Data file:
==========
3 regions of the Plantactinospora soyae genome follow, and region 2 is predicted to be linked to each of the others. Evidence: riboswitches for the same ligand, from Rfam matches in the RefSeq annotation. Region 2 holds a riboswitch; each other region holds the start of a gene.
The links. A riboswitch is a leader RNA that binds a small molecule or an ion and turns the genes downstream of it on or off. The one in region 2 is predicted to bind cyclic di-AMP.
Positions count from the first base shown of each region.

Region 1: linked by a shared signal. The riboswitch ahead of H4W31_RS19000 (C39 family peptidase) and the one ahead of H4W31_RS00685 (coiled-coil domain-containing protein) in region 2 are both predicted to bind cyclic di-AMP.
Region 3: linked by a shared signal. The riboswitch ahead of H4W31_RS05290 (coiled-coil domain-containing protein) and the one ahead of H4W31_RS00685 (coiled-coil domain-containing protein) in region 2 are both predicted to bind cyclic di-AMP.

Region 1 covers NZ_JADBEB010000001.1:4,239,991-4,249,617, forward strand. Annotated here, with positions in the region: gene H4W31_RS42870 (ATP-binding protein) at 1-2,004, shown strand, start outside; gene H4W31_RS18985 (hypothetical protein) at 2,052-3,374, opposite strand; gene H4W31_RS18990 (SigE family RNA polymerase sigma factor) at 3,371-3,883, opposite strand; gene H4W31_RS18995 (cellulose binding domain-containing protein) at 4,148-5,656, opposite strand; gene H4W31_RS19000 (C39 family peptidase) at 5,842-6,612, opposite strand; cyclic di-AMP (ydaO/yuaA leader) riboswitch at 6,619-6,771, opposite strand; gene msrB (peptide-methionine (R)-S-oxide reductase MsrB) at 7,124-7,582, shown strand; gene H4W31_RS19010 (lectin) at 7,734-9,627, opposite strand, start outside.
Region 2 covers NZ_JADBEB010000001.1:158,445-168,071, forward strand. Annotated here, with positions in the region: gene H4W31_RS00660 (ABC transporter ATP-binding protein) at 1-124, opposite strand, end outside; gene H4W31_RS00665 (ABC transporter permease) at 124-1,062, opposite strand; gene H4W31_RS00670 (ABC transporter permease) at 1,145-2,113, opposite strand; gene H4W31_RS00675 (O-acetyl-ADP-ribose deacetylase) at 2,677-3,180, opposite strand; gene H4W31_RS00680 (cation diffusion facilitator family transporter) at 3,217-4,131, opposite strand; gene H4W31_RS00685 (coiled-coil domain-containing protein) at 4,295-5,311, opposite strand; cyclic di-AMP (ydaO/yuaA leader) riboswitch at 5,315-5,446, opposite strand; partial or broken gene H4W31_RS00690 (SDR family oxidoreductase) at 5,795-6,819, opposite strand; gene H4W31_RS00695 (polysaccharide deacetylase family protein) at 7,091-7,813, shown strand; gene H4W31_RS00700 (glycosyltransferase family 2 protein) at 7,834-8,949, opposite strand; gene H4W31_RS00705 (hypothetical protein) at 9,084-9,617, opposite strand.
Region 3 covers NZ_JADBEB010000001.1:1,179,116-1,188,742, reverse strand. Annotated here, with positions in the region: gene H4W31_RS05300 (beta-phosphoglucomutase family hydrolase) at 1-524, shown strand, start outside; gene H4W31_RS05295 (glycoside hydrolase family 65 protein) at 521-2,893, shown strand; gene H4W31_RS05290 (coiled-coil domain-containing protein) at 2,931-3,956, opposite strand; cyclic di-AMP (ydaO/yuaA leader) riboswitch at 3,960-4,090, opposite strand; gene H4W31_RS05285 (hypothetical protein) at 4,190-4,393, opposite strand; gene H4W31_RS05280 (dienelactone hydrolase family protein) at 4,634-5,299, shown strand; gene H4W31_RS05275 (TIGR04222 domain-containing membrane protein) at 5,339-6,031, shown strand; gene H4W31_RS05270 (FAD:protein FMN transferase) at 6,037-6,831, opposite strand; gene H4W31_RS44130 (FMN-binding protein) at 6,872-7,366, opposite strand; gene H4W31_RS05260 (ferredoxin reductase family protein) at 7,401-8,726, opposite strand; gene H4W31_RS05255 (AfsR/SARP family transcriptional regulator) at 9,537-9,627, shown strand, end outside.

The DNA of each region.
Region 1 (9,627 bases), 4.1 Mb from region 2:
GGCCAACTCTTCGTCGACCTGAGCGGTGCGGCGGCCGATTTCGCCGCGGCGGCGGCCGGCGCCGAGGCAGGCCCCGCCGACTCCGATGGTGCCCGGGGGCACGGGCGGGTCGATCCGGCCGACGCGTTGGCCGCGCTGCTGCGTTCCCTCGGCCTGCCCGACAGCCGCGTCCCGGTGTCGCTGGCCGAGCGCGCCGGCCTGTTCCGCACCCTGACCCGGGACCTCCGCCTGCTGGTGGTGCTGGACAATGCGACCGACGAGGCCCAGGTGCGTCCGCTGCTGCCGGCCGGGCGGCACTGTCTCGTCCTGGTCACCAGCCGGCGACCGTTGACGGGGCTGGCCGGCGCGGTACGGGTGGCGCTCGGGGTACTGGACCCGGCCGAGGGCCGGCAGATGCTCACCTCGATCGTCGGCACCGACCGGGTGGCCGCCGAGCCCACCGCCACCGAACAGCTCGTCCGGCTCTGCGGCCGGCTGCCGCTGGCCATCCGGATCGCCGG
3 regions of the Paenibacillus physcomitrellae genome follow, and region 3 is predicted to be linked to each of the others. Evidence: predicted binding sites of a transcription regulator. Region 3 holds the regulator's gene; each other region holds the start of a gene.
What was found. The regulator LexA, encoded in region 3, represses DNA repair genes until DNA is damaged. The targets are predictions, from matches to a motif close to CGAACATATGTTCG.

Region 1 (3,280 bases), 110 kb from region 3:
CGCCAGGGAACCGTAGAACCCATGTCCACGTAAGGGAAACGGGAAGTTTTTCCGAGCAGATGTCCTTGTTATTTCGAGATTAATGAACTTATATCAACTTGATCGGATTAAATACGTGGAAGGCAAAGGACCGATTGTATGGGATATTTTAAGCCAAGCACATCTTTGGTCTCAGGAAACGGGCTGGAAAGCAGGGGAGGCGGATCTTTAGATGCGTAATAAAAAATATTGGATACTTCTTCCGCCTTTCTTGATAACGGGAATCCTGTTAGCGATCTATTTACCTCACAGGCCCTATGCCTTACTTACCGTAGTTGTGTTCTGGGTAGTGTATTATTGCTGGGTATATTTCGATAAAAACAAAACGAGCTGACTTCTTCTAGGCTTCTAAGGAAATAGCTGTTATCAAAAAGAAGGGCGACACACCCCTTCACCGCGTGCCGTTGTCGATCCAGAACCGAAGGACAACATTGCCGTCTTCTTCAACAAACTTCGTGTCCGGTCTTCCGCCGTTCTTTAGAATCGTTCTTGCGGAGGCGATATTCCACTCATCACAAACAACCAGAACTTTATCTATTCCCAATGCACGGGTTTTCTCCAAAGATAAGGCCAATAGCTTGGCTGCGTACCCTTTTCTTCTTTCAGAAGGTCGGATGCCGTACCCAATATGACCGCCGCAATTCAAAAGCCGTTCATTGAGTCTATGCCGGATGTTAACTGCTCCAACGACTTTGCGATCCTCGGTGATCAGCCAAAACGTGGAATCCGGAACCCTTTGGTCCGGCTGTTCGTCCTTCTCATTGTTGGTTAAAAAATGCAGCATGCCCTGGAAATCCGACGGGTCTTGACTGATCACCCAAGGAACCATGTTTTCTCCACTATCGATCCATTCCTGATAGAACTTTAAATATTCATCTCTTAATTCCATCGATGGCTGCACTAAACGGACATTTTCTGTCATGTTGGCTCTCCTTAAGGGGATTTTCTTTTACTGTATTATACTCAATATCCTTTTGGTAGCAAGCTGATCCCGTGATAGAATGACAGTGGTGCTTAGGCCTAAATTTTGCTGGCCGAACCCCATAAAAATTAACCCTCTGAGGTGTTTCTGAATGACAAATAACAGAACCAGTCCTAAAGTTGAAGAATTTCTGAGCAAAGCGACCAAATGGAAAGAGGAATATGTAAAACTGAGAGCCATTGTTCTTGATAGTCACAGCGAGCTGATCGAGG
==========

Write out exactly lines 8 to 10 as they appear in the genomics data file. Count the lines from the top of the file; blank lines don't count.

Region 3 covers NZ_JADBEB010000001.1:1,179,116-1,188,742, reverse strand. Annotated here, with positions in the region: gene H4W31_RS05300 (beta-phosphoglucomutase family hydrolase) at 1-524, shown strand, start outside; gene H4W31_RS05295 (glycoside hydrolase family 65 protein) at 521-2,893, shown strand; gene H4W31_RS05290 (coiled-coil domain-containing protein) at 2,931-3,956, opposite strand; cyclic di-AMP (ydaO/yuaA leader) riboswitch at 3,960-4,090, opposite strand; gene H4W31_RS05285 (hypothetical protein) at 4,190-4,393, opposite strand; gene H4W31_RS05280 (dienelactone hydrolase family protein) at 4,634-5,299, shown strand; gene H4W31_RS05275 (TIGR04222 domain-containing membrane protein) at 5,339-6,031, shown strand; gene H4W31_RS05270 (FAD:protein FMN transferase) at 6,037-6,831, opposite strand; gene H4W31_RS44130 (FMN-binding protein) at 6,872-7,366, opposite strand; gene H4W31_RS05260 (ferredoxin reductase family protein) at 7,401-8,726, opposite strand; gene H4W31_RS05255 (AfsR/SARP family transcriptional regulator) at 9,537-9,627, shown strand, end outside.

The DNA of each region.
Region 1 (9,627 bases), 4.1 Mb from region 2: